Undecided whether to shop for an individual health insurance plan on your state's new online health marketplace when it opens Oct. 1? Perhaps the prospect that the federal government may pick up one-third of your premium will pique your interest.
A new study released by the Kaiser Family Foundation estimates that the tax credit on health premiums, designed to put the "affordable" in health plans made possible under the Affordable Care Act, will average $2,672 per family for those who purchase policies through the state marketplaces, or exchanges. If you purchase the second-lowest (or "silver") level policy, that tax credit will reduce the cost of your premium by 32 percent, or nearly one-third, according to Kaiser.
Obamacare foes have told a different story
The findings contradict claims by some opponents of President Barack Obama's historic health care reform that the cost of health insurance will double under Obamacare because of provisions that eliminate health underwriting and require insurers to spend most of your premium on your health care. Secretary of Health and Human Services Kathleen Sebelius recently took issue with those assertions, calling them "just factually incorrect."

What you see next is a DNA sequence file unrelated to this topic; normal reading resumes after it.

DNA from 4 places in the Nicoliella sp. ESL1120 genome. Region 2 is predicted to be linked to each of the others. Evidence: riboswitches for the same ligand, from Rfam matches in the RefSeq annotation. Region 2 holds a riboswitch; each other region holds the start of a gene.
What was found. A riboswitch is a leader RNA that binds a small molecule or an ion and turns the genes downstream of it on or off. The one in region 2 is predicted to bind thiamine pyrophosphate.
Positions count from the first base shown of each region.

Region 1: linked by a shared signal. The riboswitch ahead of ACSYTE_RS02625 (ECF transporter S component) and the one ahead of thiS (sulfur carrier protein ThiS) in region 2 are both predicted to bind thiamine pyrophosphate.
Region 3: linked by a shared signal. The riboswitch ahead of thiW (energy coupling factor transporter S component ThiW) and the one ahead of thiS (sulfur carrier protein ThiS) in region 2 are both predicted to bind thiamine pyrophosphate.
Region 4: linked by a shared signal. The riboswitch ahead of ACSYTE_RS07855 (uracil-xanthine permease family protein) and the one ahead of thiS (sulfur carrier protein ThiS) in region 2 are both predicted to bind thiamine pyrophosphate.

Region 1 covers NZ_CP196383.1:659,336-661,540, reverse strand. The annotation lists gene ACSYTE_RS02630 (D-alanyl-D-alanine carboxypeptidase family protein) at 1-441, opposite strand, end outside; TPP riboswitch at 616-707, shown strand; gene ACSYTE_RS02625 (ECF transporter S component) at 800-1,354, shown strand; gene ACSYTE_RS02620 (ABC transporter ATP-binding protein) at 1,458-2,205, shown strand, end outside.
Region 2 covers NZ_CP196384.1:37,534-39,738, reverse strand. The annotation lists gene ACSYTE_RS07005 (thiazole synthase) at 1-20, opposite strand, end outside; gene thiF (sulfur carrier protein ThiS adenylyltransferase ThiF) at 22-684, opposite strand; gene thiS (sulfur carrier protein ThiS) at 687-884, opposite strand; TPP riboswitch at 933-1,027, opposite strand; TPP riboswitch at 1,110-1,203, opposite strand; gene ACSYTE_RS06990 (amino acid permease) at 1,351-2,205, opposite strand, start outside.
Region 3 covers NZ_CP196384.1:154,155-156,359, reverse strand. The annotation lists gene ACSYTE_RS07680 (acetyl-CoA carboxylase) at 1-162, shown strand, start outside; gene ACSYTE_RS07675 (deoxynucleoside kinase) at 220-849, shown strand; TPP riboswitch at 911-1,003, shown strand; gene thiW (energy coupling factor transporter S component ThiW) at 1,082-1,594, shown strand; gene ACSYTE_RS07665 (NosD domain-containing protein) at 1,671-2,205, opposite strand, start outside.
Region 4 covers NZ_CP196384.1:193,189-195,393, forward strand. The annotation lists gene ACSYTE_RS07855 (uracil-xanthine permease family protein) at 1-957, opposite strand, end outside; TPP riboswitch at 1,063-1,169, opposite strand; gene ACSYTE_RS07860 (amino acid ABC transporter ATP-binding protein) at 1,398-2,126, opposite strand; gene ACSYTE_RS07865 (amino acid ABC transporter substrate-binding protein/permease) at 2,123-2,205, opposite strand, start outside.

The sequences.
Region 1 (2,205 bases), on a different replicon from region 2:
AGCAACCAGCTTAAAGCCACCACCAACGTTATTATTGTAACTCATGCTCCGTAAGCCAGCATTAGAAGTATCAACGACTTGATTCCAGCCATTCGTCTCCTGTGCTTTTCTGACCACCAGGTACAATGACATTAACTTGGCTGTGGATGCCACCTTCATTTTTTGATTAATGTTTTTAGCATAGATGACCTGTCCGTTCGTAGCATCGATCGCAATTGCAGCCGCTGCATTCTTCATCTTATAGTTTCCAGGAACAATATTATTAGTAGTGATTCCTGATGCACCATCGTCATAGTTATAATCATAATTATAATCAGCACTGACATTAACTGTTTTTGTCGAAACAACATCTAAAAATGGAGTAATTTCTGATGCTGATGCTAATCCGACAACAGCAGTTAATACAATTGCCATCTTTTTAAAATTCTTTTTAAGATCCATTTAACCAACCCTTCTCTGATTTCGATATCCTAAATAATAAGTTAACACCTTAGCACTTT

Because health insurance would still prove unaffordable for most of America's nearly 50 million uninsured, Obamacare chips in for some of the bill by instructing the Internal Revenue Service to return a like portion of your federal income tax to you. Kaiser notes that the naysayers continue to incorrectly warn of "sticker shock" on policies without taking into account the tax credits that will benefit those earning up to four times the federal poverty level, or roughly $94,200 for a family of four.
Report says many will get subsidies
The study says nearly half (48 percent) of Americans who currently purchase their own insurance on the individual market rather than obtain it through their employer will be eligible for federal subsidies. Tax credits for this group will average $5,548, or more than double the average for all consumers, including those ineligible for federal help.
Consumers will find out for themselves what their state's marketplace health insurance plans will cost when early enrollment begins Oct. 1. All plans sold through the exchange in 2013 will go into effect in January.
While the Obama administration hopes to see 7 million consumers purchase health coverage through the marketplaces next year, the Congressional Budget Office expects that number to more than triple to 24 million over the coming decade.
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Jay MacDonald is a Bankrate contributing editor and co-author of "Future Millionaires' Guidebook," an e-book by Bankrate editors and reporters.